Zoom!  Olive looks worried, those big black labrador eyes stare into the webcam. She’s starting to tear up.  Has she done something wrong? Maybe she’s chewed Andrew’s new shoes, those white nikes worn only twice.  Maybe she’s desperate, pleading to go out. Why won’t Andrew step away from his laptop, end this meeting, open the screen door?  Mabel keeps messing about. She’s fiddling, turning her video on and off, grabbing her squeaky toy, looking anywhere but at Andrew, her dear old boss.  She’s bored, doesn’t want to Zoom anymore.



NOTES:  After Andrew Cotter’s YouTube video:

“BBC sports commentator holds hilarious Zoom meeting with his dogs”   Posted 5/12/20.

         Hour 3, 8 am, PM 2020





  1. Gather your tools. Know what you’re doing.  Step up.  Shake a leg.
  2. In the immaculate kitchen one should not be deterred.
  3. You are the god. Purify!  99% effective everywhere – bleach infused. Wipe, wipe. Pretend you’ve forgotten that 1%.  Pretend you’ve invincible.
  4. Purify is your mantra. Say it again.  A hundred times.
  5. In the immaculate kitchen one must be adamant. Quarantine non-perishables like your very own self.  Any old remote closet or garage will do.
  6. Forget what you risked in the grocery’s narrow aisles for that oatmeal, crackers, flour, pasta, cookies, dried mango, coffee filters. Stow them. Out of sight, out of mind.  Shut your heart to them for three days.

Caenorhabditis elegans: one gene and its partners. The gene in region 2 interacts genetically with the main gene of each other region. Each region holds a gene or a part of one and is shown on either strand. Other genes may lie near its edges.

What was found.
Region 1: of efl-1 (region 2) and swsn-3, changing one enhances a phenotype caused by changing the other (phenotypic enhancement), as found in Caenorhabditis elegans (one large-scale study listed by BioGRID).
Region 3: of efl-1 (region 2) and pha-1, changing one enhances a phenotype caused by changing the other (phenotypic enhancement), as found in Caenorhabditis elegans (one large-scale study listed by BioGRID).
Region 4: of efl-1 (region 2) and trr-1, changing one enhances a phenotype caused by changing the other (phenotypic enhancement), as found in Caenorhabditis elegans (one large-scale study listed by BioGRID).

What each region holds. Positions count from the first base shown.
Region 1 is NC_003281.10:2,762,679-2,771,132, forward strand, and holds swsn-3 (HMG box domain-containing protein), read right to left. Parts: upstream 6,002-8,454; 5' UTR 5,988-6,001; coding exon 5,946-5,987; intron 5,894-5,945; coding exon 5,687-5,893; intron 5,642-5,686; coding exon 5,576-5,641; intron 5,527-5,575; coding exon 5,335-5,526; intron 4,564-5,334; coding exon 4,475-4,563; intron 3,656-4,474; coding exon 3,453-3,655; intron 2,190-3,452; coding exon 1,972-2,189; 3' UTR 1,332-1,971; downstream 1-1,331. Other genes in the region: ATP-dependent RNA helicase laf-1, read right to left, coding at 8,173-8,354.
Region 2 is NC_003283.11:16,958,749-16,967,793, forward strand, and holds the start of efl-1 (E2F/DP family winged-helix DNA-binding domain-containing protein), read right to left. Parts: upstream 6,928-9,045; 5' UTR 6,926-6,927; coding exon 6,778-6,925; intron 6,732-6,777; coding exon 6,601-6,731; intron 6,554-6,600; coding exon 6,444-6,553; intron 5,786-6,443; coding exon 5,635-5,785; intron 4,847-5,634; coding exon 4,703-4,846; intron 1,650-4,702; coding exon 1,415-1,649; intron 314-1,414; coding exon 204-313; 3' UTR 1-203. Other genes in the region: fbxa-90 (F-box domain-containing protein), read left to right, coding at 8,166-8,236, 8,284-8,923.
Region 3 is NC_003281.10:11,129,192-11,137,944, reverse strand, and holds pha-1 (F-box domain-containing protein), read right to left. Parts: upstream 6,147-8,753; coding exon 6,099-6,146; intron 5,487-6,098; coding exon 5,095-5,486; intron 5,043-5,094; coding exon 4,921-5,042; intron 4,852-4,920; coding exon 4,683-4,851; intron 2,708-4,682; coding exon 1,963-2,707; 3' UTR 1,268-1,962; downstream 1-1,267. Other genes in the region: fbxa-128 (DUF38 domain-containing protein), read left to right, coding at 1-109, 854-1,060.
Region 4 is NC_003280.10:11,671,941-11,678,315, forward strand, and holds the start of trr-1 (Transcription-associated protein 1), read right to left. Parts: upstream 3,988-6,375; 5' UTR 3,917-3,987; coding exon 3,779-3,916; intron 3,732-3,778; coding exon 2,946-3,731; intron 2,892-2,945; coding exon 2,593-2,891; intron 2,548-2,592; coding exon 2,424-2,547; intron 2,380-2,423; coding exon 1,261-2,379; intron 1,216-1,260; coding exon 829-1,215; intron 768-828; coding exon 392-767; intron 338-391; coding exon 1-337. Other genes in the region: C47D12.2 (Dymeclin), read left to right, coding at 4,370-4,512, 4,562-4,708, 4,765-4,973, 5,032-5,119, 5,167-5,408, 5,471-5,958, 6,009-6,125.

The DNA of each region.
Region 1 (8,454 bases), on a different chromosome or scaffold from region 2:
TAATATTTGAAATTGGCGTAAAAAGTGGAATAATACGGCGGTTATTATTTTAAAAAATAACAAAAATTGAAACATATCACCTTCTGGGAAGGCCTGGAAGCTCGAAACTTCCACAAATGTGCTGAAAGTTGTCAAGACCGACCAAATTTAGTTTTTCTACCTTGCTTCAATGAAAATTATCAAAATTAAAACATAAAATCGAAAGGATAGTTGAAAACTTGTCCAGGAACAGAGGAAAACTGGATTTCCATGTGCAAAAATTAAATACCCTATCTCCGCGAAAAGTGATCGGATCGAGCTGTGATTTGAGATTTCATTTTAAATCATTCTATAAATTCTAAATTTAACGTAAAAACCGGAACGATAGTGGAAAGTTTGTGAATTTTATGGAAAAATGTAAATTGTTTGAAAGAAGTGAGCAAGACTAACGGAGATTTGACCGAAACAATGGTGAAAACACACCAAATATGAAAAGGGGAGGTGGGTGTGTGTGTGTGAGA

7. Don’t cheat! In the immaculate kitchen one should not lie. That bleach on the spouts of milk cartons? Shut your eyes.  Count to 100.  Say it again, purify, purify.
  8. Don’t inhale.  Avoid the eyes.  Wash your hands until they are raw.
  9. Those gloves you thought would save you? Sweaty, musty, water-logged.
  10. You are the god. Turn on the fan. Shut/open your eyes.  In the immaculate kitchen one should not be deterred.



SYLVIA                                        (HOUR 1, 6am Poetry Marathon 2020)


Her family didn’t know

what to make of her.  They wanted

her to shut up, stop talking about

what went on in that two-story house – the


stifling, the screaming, the belt descending,

the shutting down, out; the endless

you aren’t doing whatever you’re told.

The sniping.  Lies. Mum’s. Da’s. The hands,


always the hands in the wrong spot.

The shoulder, the waist.  Lower, not

to be mentioned.  Not even

here – on the blank page – god no,


not even there.  Shut up, put your fingers

in your ears.  Mum’s the word.  Hers.

Should be yours.  Make yourself smaller,

shrink your eyes, your heart, go away.


Don’t try to make him, her stop.



Hello 2020!

Hello everyone,

This will be my third time participating in The Poetry Marathon!  I am so very much looking forward to writing in community, especially during this upside down, social distancing, anxiety-ridden, inspiring, and challenging time.

Many thanks Caitlin and Jacob!

Happy writing to all!


Poor Madame X – her indolence all exposed:

one never does a lick of work

in a little black dress with jeweled straps like this


Poor Madame Pierre Gatreau

her soul’s bare shoulders exposed –

her identity speedily reviled by haute society.


Poor John Singer Sargent disparaged by Paris’s best –

his second version made matters worse —

where there was two now only a single shoulder strap.


NOTE: “Hand-grenade of sexuality” is Jonathan Jones phrase from his article in the Guardian UK about the painting:

DOUBLE DARE (hour 21, PM 2017)